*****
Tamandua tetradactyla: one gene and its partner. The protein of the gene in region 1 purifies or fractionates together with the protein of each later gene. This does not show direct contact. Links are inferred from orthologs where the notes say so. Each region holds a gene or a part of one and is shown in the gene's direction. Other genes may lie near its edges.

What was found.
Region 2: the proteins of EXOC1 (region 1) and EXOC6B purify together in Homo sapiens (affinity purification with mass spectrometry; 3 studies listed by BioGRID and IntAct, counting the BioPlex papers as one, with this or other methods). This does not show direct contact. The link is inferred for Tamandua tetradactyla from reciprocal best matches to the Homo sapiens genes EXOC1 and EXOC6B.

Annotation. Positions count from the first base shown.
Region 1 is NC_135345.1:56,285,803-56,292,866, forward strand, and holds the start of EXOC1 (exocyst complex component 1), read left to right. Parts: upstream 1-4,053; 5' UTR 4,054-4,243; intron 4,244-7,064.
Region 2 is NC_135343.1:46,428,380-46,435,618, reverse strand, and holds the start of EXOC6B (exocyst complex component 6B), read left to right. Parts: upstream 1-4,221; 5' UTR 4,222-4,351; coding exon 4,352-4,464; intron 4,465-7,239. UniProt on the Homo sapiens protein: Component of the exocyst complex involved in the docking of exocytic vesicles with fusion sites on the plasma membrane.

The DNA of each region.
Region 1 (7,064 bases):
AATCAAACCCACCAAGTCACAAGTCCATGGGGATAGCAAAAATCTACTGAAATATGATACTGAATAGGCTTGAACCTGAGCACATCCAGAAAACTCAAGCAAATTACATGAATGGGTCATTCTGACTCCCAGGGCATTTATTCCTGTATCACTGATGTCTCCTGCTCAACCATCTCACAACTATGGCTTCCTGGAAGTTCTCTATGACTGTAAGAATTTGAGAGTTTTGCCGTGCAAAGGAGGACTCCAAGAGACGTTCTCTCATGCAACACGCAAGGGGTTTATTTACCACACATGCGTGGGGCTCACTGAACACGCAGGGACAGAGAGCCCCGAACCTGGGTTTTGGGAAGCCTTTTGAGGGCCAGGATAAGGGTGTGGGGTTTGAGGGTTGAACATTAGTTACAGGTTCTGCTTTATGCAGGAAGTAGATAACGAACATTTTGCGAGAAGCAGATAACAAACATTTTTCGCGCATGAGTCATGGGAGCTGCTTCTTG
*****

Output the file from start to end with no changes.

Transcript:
Tamandua tetradactyla: one gene and its partner. The protein of the gene in region 1 purifies or fractionates together with the protein of each later gene. This does not show direct contact. Links are inferred from orthologs where the notes say so. Each region holds a gene or a part of one and is shown in the gene's direction. Other genes may lie near its edges.

What was found.
Region 2: the proteins of EXOC1 (region 1) and EXOC6B purify together in Homo sapiens (affinity purification with mass spectrometry; 3 studies listed by BioGRID and IntAct, counting the BioPlex papers as one, with this or other methods). This does not show direct contact. The link is inferred for Tamandua tetradactyla from reciprocal best matches to the Homo sapiens genes EXOC1 and EXOC6B.

Annotation. Positions count from the first base shown.
Region 1 is NC_135345.1:56,285,803-56,292,866, forward strand, and holds the start of EXOC1 (exocyst complex component 1), read left to right. Parts: upstream 1-4,053; 5' UTR 4,054-4,243; intron 4,244-7,064.
Region 2 is NC_135343.1:46,428,380-46,435,618, reverse strand, and holds the start of EXOC6B (exocyst complex component 6B), read left to right. Parts: upstream 1-4,221; 5' UTR 4,222-4,351; coding exon 4,352-4,464; intron 4,465-7,239. UniProt on the Homo sapiens protein: Component of the exocyst complex involved in the docking of exocytic vesicles with fusion sites on the plasma membrane.

The DNA of each region.
Region 1 (7,064 bases):
AATCAAACCCACCAAGTCACAAGTCCATGGGGATAGCAAAAATCTACTGAAATATGATACTGAATAGGCTTGAACCTGAGCACATCCAGAAAACTCAAGCAAATTACATGAATGGGTCATTCTGACTCCCAGGGCATTTATTCCTGTATCACTGATGTCTCCTGCTCAACCATCTCACAACTATGGCTTCCTGGAAGTTCTCTATGACTGTAAGAATTTGAGAGTTTTGCCGTGCAAAGGAGGACTCCAAGAGACGTTCTCTCATGCAACACGCAAGGGGTTTATTTACCACACATGCGTGGGGCTCACTGAACACGCAGGGACAGAGAGCCCCGAACCTGGGTTTTGGGAAGCCTTTTGAGGGCCAGGATAAGGGTGTGGGGTTTGAGGGTTGAACATTAGTTACAGGTTCTGCTTTATGCAGGAAGTAGATAACGAACATTTTGCGAGAAGCAGATAACAAACATTTTTCGCGCATGAGTCATGGGAGCTGCTTCTTG